Stanley Fish on free markets and social responsibility, and me on what I saw on the metro.
Stanley Fish discusses “neoliberalism” and its effect on higher education with a nod to some effects on society as a whole. In short, in the neoliberal model, profit alone is esteemed as the one measure of good, and any other concern such as ethics, social responsibility, or even happiness are extraneous measures — sometimes labeled, in the austere purity of the model, as “market distortions.”
He notes that this philosophy is potently at work now, and traces its effects. It’s been observed that:
“Short-term transactions-for-profit replace long-term planning designed to produce a more just and equitable society. Everyone is always running around doing and acquiring things, but the things done and acquired provide only momentary and empty pleasures (shopping, trophy houses, designer clothing and jewelry), which in the end amount to nothing. Neoliberalism, David Harvey explains, delivers a ‘world of pseudo-satisfactions that is superficially exciting but hollow at its core.’ ”
I spent part of the weekend people-watching, and one of the things I noticed was that I felt as though I observed, in virtually everyone I encountered, a great paucity of concern for the well-being of others. This was punctuated, of course, by occasional demonstrations of out-and-out offensive rudeness, as one is conditioned to expect in cities, but what struck me more was the pervasive indifference and preoccupation with self and small social unit.
I could comfortably summarize what I saw as a whole lot of people who I would not say were “bad,” but who I would not say were actually, pro-actively, “good,” either — nor did they seem to care to be.
And if people seek success and fulfillment through the mores of our society alone, what else should be expected? I think few, if any, of the strongest forces at work in the mainstream suggest a way of life that accords to any great degree with true satisfaction and happiness, let alone any true indicator of what may be good and right human behavior, either universally or at this particular (and I think crucial) time in our history.
Instead, it seems to me that what’s extolled is, really, in fact, the pursuit of hollow pleasures. Furthermore, most people still seem to remain hypnotized by this pursuit even as what seems to me a cacophonous call to change thunders out from, basically, every observable circumstance. Most people seem to still be seeking either the pleasures themselves, or seeking to assert an ego identity that fits one of the archetypes in various tiers of the pleasure-seeking system. Again, I feel I so often see, for example, the middle-class royal who, having punched out of work, is utterly sovereign in his or her world, striding around thinking only of personal satisfaction and nothing, once off the clock, about contribution to any sort of greater social welfare whatsoever. This, across age-ranges and cultures. And those who don’t have it want it.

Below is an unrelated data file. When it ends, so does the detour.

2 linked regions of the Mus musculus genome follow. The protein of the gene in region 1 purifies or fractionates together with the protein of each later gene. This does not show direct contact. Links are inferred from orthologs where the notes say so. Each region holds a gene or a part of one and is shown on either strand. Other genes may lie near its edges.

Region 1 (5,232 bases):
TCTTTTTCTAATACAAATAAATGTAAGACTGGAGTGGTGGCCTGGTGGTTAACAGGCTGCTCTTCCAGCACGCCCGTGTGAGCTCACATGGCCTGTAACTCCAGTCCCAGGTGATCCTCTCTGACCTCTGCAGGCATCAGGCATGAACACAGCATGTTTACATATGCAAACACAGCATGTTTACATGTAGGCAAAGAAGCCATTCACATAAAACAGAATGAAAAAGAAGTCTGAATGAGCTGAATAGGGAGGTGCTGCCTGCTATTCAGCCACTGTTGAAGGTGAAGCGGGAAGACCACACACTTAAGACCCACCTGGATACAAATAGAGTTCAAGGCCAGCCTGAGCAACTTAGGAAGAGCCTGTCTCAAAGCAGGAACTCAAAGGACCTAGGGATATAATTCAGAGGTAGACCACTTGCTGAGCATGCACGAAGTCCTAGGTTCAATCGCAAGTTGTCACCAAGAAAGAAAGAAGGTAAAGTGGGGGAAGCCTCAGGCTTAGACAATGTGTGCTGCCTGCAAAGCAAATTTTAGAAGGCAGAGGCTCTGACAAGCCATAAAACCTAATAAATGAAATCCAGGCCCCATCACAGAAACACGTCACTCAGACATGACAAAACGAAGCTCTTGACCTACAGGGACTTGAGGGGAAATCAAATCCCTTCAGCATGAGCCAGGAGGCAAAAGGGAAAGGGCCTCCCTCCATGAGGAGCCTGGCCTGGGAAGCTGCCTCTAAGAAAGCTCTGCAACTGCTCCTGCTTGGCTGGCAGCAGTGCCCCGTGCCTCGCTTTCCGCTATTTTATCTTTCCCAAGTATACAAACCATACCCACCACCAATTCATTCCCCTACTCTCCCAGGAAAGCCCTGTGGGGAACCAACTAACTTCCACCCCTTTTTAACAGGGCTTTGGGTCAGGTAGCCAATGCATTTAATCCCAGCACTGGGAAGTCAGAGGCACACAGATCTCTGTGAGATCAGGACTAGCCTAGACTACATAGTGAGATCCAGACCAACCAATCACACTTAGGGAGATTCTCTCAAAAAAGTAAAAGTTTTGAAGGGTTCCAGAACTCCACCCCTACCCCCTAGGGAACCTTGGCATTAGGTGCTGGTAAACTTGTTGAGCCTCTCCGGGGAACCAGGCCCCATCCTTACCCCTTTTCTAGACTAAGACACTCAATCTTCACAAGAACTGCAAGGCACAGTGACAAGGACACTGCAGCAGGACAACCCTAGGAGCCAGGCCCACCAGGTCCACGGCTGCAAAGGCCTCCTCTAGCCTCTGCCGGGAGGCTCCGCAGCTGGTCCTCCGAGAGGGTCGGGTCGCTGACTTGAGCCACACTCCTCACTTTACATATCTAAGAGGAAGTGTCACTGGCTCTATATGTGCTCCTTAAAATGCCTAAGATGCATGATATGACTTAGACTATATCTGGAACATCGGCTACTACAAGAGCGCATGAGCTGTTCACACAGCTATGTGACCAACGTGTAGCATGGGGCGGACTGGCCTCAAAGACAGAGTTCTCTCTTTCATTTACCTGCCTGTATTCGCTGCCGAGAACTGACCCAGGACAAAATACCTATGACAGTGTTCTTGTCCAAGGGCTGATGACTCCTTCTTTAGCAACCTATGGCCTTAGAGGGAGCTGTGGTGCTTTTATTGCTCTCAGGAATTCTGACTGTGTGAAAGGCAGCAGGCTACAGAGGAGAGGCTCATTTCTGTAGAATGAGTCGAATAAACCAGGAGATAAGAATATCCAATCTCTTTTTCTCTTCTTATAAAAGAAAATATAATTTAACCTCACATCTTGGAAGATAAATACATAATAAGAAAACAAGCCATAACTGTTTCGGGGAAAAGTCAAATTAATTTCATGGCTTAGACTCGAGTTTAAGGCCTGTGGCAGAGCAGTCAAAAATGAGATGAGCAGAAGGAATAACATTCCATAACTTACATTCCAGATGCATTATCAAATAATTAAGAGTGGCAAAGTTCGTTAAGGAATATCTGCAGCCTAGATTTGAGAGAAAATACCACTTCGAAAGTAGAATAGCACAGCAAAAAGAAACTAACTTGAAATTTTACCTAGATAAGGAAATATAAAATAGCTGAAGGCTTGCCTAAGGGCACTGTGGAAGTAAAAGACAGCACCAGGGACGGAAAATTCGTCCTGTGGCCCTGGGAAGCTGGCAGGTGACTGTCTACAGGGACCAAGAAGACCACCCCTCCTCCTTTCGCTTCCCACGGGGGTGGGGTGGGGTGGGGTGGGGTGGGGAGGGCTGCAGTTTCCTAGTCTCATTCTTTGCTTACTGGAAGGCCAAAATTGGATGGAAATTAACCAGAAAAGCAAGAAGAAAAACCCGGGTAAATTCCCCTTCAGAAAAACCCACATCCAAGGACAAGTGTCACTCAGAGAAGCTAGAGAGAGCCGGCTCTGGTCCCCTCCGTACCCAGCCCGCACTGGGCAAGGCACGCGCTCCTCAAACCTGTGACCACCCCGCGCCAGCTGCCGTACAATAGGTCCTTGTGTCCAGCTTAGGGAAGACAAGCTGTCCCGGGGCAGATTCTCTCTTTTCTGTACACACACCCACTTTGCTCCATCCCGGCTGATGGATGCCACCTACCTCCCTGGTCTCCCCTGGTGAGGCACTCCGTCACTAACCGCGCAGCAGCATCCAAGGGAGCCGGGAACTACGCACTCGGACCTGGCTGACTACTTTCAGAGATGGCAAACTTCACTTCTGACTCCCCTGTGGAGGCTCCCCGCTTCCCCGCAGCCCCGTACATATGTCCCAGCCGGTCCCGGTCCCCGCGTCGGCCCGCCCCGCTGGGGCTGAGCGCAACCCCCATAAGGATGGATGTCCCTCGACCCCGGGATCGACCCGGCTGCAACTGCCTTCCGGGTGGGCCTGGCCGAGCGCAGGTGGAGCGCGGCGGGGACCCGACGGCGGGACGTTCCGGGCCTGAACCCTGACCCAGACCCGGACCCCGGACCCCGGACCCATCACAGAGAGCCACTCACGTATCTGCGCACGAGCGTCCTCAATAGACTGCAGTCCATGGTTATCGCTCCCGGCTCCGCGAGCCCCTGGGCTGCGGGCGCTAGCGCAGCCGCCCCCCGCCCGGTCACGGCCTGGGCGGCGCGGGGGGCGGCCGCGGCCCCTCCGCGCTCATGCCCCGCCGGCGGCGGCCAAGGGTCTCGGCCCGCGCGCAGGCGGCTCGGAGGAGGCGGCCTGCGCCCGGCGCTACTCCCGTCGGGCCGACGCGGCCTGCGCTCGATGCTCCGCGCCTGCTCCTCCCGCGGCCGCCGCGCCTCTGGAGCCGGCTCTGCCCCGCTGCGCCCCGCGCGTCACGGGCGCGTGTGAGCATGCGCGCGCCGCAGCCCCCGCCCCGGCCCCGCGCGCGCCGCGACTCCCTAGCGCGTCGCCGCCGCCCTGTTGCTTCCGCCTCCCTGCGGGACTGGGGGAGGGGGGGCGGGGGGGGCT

The reformist sub-cultures are not immune. There are plenty of radicals who can’t actually think, or whose heart would be in the right place except for the fact that they themselves are lost in an ego identity, who seek the quick pleasure in their efforts, resist contemplation, and who remain products of the very society to which they react: shallow, bawdy and callous.
Even in intimate couples you might see shallow, socially prescribed self-interests predominate. (And accompanied by confusion as to why relationships are empty, and lacking the passion you see in the movies.)
I have no doubt: Directly or indirectly, it affects EVERYONE.
In rushing off these observations, I have in no way protected myself from the embarrassment of having to retract from overstatement. But the funny thing is, I think most people would agree with me to some degree, and yet that remains the world we co-create. But really what I mainly wanted to do was point to Fish’s article, which I think is well worth the read (once your reading stamina is recharged from this lengthy and introduction). And also, I wanted to toss out an idea which has been on my mind for the past month or so:
If we *don’t* make it past the current crises, if the economic downturn becomes some kind of real collapse, if it destabilizes countries to the point of violence and that spirals, or if it prohibits enough responsible action on climate change to prevent a runaway disaster of some sort — in short, if civilization were to completely come apart for one reason or another, I think that whatever organized societies arose after us might look back and say, with the benefit of hindsight, “that civilization which came before us, and fell [ours], was corrupt and morally bankrupt.”
It actually has, I believe, something of Biblical proportions to it.
I have no doubt that it can be changed to something better. But not without effort, nor without intelligence, nor heart — and not through abiding the social status quo, in any of its current iterations, I suspect.